Ibn 'Arabi Conversations
Professor James Morris: Two Conversations with A Leading Ibn 'Arabi Scholar
October 15, 2010
James Morris is currently professor of Theology at Boston College, and has previously taught Islamic and religious studies at the University of Exeter, Princeton, Oberlin, the Sorbonne (EPHE), and the Institute of Ismaili Studies in Paris and London. His field research and exploration of living spiritual traditions have taken him to Iran, Afghanistan, Morocco, Egypt, Turkey, and Southeast Asia. Professor Morris has published widely on many areas of religious thought and practice, including the Islamic humanities (poetry and music), Islamic philosophy, Sufism, the Qur’an, Shiite thought, and the use of cinema in spiritual teaching.
His most recent books include The Master and the Disciple (2001); Orientations: Islamic Thought in a World Civilisation (2004); The Reflective Heart: Discovering Spiritual Intelligence in Ibn ‘Arab?’s ‘Meccan Illuminations’ (2005); Ostad Elahi’s Knowing the Spirit (SUNY, 2007); and Openings: From the Qur’an to the Islamic Humanities (forthcoming).
Sunday, October 3, 2-4pm
Michael Lerner—Death and Dying: Lessons from the Commonweal Cancer Help Program
Special musical guest Tim Weed
TNS End of Life Conversations Series
The New School at Commonweal and the Coastal Health Alliance are pleased to present this next event in our End of Life Conversations series. Over the past 26 years, Commonweal has offered more than 150 week-long retreats for people with cancer though the Commonweal Cancer Help Program. Many participants find the experience transformative. Conversations about death and dying are a core part of the retreats. The basic premise is that talking about death and dying in circles of trust can bring more vitality to living—and improve the likelihood of a better death for all concerned.
Michael has found these conversations and stories to be central to his work and life as the co-leader of the Commonweal Cancer Help Program for the past 26 years. Join us as he shares his insights from the program—an interactive dialogue with him as well as some of the friends, staff and alumni of the program.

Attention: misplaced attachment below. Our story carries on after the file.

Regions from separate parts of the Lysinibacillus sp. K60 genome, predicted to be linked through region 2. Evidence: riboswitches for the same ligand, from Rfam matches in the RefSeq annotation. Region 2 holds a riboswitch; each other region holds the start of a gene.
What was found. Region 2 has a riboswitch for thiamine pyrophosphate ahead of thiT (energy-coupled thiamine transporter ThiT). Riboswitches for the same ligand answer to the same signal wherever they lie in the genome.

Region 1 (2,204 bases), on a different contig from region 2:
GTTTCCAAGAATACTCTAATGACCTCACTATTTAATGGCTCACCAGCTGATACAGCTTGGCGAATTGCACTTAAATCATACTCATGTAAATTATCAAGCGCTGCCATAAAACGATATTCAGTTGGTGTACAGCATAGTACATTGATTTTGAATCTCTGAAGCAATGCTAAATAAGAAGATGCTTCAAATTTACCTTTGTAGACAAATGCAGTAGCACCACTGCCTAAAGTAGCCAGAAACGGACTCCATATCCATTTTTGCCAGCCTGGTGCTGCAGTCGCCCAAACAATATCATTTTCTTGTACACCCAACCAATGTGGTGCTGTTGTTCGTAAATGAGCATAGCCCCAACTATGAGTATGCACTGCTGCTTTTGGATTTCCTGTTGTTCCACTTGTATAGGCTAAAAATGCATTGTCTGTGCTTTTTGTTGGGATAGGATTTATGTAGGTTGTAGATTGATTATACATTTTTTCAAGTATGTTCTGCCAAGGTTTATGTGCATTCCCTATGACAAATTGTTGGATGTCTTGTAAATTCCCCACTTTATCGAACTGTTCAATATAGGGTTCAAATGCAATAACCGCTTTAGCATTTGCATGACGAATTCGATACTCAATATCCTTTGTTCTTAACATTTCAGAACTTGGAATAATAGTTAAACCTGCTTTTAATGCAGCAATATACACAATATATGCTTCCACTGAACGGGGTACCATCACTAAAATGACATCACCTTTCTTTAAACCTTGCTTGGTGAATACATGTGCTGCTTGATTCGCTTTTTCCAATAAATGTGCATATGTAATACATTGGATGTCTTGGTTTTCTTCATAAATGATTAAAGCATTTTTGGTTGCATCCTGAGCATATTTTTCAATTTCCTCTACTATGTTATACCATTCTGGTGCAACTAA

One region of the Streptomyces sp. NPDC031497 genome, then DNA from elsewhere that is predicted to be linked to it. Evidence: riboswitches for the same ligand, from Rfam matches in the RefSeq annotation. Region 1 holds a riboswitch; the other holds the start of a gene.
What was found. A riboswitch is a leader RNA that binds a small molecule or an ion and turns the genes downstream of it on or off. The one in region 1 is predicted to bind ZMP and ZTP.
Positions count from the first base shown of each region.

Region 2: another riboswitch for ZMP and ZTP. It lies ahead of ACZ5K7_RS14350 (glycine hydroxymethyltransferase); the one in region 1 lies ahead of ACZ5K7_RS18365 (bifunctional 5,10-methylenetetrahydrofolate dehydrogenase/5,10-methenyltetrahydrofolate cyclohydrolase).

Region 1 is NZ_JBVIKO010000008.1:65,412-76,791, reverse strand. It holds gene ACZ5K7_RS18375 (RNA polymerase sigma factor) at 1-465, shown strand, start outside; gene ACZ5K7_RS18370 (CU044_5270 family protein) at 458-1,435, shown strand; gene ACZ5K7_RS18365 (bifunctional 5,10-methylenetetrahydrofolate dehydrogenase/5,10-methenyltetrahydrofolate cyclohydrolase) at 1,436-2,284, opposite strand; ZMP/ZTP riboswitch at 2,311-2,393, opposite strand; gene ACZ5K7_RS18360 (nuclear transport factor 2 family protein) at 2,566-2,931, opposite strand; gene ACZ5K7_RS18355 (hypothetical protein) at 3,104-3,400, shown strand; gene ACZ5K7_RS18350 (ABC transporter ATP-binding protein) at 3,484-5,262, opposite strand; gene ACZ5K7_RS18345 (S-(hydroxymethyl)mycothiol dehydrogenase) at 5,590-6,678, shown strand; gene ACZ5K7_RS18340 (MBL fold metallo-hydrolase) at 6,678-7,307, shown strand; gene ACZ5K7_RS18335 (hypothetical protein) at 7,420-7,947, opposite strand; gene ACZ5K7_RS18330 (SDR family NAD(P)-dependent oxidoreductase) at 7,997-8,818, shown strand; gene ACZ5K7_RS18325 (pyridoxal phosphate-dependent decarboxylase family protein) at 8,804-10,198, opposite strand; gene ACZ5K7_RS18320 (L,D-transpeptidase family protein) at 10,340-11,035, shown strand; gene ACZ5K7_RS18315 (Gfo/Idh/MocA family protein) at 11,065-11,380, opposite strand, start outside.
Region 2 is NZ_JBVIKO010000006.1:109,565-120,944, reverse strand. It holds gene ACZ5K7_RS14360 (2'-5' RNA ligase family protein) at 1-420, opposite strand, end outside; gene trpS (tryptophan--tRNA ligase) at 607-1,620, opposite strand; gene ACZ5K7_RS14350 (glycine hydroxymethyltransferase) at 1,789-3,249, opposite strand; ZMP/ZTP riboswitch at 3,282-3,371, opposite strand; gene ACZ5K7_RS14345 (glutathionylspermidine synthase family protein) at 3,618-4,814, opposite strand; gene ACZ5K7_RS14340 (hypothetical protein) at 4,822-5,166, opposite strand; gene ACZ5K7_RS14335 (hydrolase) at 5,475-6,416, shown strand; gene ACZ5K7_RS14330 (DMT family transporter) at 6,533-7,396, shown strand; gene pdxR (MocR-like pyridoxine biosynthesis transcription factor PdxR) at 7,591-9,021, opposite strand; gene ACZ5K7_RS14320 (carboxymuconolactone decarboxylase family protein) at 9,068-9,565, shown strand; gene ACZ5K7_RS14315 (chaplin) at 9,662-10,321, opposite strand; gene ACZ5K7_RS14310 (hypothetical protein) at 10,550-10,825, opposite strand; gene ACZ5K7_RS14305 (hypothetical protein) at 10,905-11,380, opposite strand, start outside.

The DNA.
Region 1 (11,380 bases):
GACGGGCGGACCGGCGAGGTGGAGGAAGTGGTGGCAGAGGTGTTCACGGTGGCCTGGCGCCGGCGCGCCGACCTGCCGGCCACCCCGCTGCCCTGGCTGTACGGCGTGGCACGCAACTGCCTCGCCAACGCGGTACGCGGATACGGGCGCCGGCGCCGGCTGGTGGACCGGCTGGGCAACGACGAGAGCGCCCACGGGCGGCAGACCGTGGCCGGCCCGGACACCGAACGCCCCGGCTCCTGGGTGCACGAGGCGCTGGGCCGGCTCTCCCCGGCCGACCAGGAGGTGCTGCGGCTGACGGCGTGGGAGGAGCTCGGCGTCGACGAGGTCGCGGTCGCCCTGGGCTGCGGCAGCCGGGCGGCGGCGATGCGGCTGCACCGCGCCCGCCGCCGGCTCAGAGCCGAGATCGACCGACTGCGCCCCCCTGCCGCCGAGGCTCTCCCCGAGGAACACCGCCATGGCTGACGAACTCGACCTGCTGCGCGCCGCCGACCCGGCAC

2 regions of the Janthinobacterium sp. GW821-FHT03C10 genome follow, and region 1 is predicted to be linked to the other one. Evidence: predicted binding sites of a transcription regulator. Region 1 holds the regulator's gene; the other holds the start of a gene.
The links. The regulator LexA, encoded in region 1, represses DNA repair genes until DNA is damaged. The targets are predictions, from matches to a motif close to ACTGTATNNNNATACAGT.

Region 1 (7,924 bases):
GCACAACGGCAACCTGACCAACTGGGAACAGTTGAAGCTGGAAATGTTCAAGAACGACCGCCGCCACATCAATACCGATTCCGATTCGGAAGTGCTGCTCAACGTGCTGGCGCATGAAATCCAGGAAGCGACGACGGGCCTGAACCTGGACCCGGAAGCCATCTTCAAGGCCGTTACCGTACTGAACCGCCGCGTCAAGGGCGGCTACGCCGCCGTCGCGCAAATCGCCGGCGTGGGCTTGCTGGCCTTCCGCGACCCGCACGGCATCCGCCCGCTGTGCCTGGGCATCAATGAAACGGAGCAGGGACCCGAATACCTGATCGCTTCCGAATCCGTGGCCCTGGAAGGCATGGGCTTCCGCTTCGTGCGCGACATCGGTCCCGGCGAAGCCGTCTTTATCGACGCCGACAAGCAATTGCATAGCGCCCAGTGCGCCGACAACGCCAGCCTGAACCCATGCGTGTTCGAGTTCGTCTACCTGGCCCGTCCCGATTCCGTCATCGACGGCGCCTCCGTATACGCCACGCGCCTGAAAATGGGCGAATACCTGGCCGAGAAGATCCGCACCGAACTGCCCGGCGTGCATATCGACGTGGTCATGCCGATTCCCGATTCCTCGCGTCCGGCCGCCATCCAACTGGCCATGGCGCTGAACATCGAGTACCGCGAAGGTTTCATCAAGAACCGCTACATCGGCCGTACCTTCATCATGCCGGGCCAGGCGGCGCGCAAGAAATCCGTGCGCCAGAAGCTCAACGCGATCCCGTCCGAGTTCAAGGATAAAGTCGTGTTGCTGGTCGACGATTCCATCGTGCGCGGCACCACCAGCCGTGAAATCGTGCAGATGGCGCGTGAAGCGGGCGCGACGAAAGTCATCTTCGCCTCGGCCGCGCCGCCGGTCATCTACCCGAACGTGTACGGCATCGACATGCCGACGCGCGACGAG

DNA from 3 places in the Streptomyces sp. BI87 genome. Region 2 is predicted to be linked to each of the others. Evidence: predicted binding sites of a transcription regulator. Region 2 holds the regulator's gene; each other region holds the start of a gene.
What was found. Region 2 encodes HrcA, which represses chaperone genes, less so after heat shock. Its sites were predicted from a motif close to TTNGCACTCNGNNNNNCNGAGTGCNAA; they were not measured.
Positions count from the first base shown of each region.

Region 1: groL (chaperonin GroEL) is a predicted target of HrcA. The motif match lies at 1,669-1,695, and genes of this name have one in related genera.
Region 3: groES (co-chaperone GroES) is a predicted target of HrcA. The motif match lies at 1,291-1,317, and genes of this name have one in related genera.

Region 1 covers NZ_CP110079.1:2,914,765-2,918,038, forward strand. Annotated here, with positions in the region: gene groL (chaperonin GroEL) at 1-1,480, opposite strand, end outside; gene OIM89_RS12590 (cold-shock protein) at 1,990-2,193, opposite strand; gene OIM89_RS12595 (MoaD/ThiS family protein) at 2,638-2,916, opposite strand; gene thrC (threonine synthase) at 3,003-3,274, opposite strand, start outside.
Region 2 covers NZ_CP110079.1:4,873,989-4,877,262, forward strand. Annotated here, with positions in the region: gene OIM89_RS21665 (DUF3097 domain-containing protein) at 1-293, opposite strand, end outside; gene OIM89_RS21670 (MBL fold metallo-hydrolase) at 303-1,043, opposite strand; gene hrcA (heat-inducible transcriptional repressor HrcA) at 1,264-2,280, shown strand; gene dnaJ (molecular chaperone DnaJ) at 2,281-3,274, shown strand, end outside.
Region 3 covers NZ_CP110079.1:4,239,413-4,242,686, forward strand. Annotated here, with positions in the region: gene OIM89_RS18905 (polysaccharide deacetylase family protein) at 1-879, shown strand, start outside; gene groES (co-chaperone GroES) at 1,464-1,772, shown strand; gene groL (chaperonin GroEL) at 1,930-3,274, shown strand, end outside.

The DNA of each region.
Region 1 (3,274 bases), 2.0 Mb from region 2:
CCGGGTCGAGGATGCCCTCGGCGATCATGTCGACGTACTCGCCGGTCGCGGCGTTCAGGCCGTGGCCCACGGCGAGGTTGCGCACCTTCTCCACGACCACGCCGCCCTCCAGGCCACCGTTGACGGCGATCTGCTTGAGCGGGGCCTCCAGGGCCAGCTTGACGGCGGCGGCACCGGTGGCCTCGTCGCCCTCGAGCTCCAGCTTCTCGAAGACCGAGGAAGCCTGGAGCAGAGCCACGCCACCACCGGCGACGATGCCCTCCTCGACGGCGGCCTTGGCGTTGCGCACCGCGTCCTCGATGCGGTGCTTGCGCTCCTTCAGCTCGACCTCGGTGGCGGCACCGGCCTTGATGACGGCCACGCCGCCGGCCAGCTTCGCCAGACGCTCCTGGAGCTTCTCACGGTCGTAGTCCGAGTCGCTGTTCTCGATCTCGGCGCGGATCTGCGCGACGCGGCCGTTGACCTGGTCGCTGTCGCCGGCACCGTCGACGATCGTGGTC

Michael Lerner is the president and co-founder of Commonweal and of Smith Farm Center for Healing and the Arts in Washington, D.C. His principle work at Commonweal is with the Cancer Help Program, the Collaborative on Health and the Environment, and The New School at Commonweal. He is author of Choices in Healing: Integrating the Best of Conventional and Complementary Therapies (MIT Press). His core interest is in the ways of being and doing that make us whole and preserve this beautiful earth that is our inheritance.
Conversation with Architect Sim Van der Ryn
October 1, 2010
Sim Van der Ryn is a visionary pioneer in ecological design. For more than 40 years, Sim has been at the forefront of integrating ecological principles into the built environment, creating multi-scale solutions driven by nature’s intelligence. He has served as California’s first energy-conscious State Architect, authored seven influential books, and won numerous honors and awards for his leadership and innovation in architecture & planning.
Sim’s collaborative approach and meta-disciplinary accomplishments help show the way to an evolving planetary era that values both the integrity of ecological systems and the quality of life. A recent New York Times profile writes, “Long before sustainability became the buzzword du jour, there was Sim Van der Ryn, the intrepid pioneer on the eco-frontier.” The 70-year-old architect is part of a generation of visionaries who are more interested in the long term value of their their work than in self promotion. Sim emphasizes, “We are engaged in an Ecological Revolution , every bit as profound as the preceding Industrial Revolution.” While addressing an assembly of architects, Sim states, “The worst thing you can do is keep making no changes. That’s where the risk lies.”
Sim Van der Ryn is a visionary, author, educator, public leader, and internationally distinguished pioneer in ecological design. For more than 40 years, Sim has been at the forefront of integrating ecological principles into the built environment, creating multi-scale solutions driven by nature’s intelligence. He has served as California’s first energy-conscious State Architect, authored seven influential books, and won numerous honors and awards for his leadership and innovation in architecture and planning. Sim’s collaborative approach and meta-disciplinary accomplishments help show the way to an evolving planetary era that values both the integrity of ecological systems and the quality of life.